Researchers compared two groups of 15 children on the time taken, in weeks, to learn how to ride a bicycle. The first group of children were shown a video of children cycling and then expected to learn without adult assistance. The second group were taken out by their parents who ran beside them and let go of the bicycle for increasingly longer periods until the child had learned. The researchers hypothesised that the second method would produce faster learning.
Prior to analysis the data were screened to ensure that they met the requirements for a parametric test. As the data met the requirements, an independent samples t-test was used to compare the mean reading scores obtained for children taught by formal and self-paced methods.
The study revealed that there is significant difference in the time taken to learn cycling between the children who watched video and those who followed what their parents did at 5% significance level.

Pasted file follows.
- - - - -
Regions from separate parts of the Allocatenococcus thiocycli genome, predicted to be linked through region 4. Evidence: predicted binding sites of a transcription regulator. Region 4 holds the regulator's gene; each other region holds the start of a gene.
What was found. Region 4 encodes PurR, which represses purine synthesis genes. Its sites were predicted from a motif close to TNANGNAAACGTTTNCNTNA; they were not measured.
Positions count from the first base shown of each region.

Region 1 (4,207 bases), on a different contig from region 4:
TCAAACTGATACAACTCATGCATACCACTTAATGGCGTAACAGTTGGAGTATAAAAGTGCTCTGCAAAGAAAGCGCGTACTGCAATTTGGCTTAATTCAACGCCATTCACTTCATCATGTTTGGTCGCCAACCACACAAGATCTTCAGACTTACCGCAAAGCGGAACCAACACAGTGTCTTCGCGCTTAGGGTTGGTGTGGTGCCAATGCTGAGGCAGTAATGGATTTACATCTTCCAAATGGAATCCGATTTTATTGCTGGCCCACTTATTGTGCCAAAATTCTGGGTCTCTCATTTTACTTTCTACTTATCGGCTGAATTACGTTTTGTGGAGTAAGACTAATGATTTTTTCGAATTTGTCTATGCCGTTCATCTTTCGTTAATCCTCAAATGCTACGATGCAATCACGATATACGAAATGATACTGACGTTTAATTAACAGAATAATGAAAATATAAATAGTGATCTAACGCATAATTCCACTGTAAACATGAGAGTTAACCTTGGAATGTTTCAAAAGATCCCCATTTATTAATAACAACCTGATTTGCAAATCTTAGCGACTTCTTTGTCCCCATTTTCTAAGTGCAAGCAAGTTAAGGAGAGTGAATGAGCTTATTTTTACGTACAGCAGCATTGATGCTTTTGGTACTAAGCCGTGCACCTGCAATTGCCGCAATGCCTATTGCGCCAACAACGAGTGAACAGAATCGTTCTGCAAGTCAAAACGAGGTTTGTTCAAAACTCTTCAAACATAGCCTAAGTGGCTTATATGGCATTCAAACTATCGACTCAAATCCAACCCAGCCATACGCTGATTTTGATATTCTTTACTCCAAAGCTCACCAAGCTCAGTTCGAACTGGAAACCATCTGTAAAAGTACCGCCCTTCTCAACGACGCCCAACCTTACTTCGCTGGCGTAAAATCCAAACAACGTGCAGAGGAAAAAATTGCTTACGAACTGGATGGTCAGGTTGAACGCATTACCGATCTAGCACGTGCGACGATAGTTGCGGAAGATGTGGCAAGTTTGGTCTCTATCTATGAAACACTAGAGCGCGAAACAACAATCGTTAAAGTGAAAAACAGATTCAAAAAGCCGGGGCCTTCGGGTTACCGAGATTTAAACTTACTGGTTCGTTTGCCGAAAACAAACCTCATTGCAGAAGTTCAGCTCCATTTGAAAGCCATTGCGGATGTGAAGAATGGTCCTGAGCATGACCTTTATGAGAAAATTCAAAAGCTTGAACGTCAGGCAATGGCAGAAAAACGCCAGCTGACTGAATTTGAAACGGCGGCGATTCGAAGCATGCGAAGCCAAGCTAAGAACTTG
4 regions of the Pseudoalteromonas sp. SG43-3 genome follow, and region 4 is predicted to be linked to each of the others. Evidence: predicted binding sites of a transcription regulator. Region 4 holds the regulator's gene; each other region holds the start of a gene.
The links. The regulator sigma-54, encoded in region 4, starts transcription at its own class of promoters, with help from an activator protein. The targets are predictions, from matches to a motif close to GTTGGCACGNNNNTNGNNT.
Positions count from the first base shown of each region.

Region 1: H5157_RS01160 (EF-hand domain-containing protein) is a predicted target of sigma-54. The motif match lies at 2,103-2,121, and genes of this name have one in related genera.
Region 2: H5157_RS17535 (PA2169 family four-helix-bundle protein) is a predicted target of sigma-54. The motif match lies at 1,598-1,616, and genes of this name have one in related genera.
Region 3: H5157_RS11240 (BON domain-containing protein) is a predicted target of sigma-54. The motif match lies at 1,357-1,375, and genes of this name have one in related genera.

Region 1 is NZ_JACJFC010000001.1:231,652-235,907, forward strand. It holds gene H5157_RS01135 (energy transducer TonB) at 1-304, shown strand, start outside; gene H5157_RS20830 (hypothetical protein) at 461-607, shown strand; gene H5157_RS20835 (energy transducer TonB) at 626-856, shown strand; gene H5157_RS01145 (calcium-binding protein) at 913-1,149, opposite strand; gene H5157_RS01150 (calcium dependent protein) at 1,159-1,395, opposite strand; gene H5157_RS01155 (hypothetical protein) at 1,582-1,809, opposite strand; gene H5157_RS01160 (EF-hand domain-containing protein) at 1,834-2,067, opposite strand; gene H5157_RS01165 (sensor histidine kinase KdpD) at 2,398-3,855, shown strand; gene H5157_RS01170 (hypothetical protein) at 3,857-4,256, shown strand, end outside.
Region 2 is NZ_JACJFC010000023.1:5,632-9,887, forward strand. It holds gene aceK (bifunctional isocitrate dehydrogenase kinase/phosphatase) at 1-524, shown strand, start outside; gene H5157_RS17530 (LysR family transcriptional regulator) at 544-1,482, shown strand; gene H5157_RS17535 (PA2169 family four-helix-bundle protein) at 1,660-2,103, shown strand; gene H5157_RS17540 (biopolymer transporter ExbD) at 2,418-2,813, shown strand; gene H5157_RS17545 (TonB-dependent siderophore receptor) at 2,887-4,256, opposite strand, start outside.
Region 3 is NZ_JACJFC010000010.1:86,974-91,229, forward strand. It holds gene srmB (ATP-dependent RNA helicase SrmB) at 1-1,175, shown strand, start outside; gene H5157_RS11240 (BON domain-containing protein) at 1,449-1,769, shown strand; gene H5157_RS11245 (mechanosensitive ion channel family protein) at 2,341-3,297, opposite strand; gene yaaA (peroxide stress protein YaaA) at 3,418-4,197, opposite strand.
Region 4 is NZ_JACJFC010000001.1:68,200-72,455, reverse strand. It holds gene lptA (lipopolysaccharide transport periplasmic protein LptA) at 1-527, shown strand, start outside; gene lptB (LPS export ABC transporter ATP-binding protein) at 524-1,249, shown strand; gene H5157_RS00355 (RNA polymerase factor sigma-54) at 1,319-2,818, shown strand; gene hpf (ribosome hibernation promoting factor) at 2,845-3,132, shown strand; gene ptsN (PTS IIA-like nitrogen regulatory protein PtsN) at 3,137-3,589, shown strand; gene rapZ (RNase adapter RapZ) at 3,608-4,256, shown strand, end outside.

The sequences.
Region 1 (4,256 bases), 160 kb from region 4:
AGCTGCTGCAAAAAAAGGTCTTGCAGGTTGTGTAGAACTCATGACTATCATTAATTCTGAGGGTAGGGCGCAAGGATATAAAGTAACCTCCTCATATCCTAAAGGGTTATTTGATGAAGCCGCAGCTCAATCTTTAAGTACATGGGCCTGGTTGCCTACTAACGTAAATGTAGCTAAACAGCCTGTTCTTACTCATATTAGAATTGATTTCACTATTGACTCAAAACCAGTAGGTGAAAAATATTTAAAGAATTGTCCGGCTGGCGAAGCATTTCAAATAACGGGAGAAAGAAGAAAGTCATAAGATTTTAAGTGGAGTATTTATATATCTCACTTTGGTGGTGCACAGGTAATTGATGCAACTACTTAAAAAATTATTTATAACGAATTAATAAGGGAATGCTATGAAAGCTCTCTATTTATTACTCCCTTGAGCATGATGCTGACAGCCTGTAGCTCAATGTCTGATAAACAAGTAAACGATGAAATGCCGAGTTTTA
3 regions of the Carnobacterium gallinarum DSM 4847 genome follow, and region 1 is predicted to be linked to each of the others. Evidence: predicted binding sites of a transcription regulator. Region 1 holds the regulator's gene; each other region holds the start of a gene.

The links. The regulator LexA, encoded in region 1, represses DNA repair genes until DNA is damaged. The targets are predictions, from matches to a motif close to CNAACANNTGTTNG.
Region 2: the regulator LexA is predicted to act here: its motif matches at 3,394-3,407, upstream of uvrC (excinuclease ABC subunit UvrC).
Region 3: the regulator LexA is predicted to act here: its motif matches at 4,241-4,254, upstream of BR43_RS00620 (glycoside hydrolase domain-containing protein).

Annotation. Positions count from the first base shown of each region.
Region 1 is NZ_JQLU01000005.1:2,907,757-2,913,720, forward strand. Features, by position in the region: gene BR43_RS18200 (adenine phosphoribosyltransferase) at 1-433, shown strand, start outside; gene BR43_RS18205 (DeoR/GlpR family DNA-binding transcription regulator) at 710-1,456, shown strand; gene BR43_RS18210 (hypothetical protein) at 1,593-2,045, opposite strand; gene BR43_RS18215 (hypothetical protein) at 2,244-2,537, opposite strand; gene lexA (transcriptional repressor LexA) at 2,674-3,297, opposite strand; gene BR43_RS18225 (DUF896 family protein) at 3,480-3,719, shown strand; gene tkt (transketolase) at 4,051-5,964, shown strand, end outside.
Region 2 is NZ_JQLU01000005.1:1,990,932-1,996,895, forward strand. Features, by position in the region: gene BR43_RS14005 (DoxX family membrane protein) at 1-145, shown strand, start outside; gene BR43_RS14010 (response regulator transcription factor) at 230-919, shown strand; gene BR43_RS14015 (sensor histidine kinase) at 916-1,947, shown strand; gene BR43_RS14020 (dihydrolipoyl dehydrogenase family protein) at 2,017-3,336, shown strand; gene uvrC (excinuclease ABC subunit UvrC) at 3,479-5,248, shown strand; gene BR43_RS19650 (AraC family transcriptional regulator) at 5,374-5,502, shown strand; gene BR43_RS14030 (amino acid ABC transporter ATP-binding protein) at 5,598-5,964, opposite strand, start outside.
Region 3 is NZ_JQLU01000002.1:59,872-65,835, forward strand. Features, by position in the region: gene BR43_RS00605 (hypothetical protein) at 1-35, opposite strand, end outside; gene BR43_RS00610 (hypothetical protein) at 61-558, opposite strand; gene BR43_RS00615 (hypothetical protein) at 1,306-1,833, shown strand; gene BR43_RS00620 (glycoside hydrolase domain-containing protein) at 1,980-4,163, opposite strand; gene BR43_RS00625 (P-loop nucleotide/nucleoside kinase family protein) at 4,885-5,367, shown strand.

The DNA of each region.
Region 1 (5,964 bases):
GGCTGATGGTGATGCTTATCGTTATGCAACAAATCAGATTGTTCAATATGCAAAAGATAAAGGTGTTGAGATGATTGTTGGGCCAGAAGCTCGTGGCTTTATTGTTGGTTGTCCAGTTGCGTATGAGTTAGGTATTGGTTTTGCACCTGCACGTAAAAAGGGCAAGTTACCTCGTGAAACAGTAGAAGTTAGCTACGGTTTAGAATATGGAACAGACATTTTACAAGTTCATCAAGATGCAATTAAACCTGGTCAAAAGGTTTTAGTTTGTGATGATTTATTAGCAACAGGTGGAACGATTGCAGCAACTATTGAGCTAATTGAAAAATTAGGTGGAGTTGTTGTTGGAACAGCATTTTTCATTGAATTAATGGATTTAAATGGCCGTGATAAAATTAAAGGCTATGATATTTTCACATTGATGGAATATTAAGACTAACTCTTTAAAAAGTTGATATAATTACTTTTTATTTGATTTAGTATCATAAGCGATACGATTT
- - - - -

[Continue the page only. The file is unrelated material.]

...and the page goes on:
Researchers were interested in the relationship between the proportion of smokers in a country in 1930 and the number of deaths (in males) per million from lung cancer in 1950. The researchers predict a positive relationship between the two variables. The raw data can be found in the table below.
We used the correlation measure to test for the relationship between the mean yearly cigarette consumption and the male death rate in any of the countries. Since there were only two sets of variables, bivariate test was conducted.
A qualitative researcher is interested in capturing group discussions between men aged between 18-20 about ‘lad mags’ such as Loaded and Nuts. The researcher is particularly interested in how these magazines represent masculinity.